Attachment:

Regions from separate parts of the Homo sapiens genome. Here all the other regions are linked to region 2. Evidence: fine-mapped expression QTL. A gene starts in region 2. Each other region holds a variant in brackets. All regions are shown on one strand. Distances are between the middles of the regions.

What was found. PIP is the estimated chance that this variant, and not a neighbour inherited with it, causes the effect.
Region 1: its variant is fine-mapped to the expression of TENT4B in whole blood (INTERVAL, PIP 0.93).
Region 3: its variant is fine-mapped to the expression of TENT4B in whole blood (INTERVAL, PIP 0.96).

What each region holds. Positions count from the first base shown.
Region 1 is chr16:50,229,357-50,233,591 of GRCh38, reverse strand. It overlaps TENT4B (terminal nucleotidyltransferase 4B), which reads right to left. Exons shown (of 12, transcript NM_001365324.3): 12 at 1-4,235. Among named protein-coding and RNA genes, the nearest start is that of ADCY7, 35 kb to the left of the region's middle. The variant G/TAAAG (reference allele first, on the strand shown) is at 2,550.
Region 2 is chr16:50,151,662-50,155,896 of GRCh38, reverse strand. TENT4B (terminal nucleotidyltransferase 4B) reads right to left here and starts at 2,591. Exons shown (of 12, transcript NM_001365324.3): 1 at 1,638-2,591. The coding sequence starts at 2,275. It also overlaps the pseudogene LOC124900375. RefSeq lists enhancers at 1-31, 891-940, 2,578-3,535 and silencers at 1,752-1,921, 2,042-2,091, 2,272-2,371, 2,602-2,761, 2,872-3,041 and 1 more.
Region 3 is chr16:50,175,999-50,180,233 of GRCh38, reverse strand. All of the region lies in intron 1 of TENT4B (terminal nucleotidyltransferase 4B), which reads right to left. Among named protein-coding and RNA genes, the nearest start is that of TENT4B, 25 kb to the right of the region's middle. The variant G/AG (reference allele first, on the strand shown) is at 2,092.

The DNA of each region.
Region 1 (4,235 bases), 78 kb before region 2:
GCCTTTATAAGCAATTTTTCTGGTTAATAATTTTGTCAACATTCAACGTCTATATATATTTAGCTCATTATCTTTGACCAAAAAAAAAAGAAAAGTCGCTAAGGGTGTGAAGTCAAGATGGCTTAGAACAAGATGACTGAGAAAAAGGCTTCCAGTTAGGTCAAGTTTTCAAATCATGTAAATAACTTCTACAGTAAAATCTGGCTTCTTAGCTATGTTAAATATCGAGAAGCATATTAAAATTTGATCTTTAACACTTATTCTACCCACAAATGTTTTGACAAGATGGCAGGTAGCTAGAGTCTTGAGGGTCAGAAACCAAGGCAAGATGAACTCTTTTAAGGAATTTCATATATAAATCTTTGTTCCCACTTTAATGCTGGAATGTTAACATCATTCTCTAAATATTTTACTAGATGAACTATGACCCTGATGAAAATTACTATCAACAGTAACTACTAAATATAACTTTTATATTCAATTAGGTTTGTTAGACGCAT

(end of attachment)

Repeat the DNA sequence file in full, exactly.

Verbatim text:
Regions from separate parts of the Homo sapiens genome. Here all the other regions are linked to region 2. Evidence: fine-mapped expression QTL. A gene starts in region 2. Each other region holds a variant in brackets. All regions are shown on one strand. Distances are between the middles of the regions.

What was found. PIP is the estimated chance that this variant, and not a neighbour inherited with it, causes the effect.
Region 1: its variant is fine-mapped to the expression of TENT4B in whole blood (INTERVAL, PIP 0.93).
Region 3: its variant is fine-mapped to the expression of TENT4B in whole blood (INTERVAL, PIP 0.96).

What each region holds. Positions count from the first base shown.
Region 1 is chr16:50,229,357-50,233,591 of GRCh38, reverse strand. It overlaps TENT4B (terminal nucleotidyltransferase 4B), which reads right to left. Exons shown (of 12, transcript NM_001365324.3): 12 at 1-4,235. Among named protein-coding and RNA genes, the nearest start is that of ADCY7, 35 kb to the left of the region's middle. The variant G/TAAAG (reference allele first, on the strand shown) is at 2,550.
Region 2 is chr16:50,151,662-50,155,896 of GRCh38, reverse strand. TENT4B (terminal nucleotidyltransferase 4B) reads right to left here and starts at 2,591. Exons shown (of 12, transcript NM_001365324.3): 1 at 1,638-2,591. The coding sequence starts at 2,275. It also overlaps the pseudogene LOC124900375. RefSeq lists enhancers at 1-31, 891-940, 2,578-3,535 and silencers at 1,752-1,921, 2,042-2,091, 2,272-2,371, 2,602-2,761, 2,872-3,041 and 1 more.
Region 3 is chr16:50,175,999-50,180,233 of GRCh38, reverse strand. All of the region lies in intron 1 of TENT4B (terminal nucleotidyltransferase 4B), which reads right to left. Among named protein-coding and RNA genes, the nearest start is that of TENT4B, 25 kb to the right of the region's middle. The variant G/AG (reference allele first, on the strand shown) is at 2,092.

The DNA of each region.
Region 1 (4,235 bases), 78 kb before region 2:
GCCTTTATAAGCAATTTTTCTGGTTAATAATTTTGTCAACATTCAACGTCTATATATATTTAGCTCATTATCTTTGACCAAAAAAAAAAGAAAAGTCGCTAAGGGTGTGAAGTCAAGATGGCTTAGAACAAGATGACTGAGAAAAAGGCTTCCAGTTAGGTCAAGTTTTCAAATCATGTAAATAACTTCTACAGTAAAATCTGGCTTCTTAGCTATGTTAAATATCGAGAAGCATATTAAAATTTGATCTTTAACACTTATTCTACCCACAAATGTTTTGACAAGATGGCAGGTAGCTAGAGTCTTGAGGGTCAGAAACCAAGGCAAGATGAACTCTTTTAAGGAATTTCATATATAAATCTTTGTTCCCACTTTAATGCTGGAATGTTAACATCATTCTCTAAATATTTTACTAGATGAACTATGACCCTGATGAAAATTACTATCAACAGTAACTACTAAATATAACTTTTATATTCAATTAGGTTTGTTAGACGCAT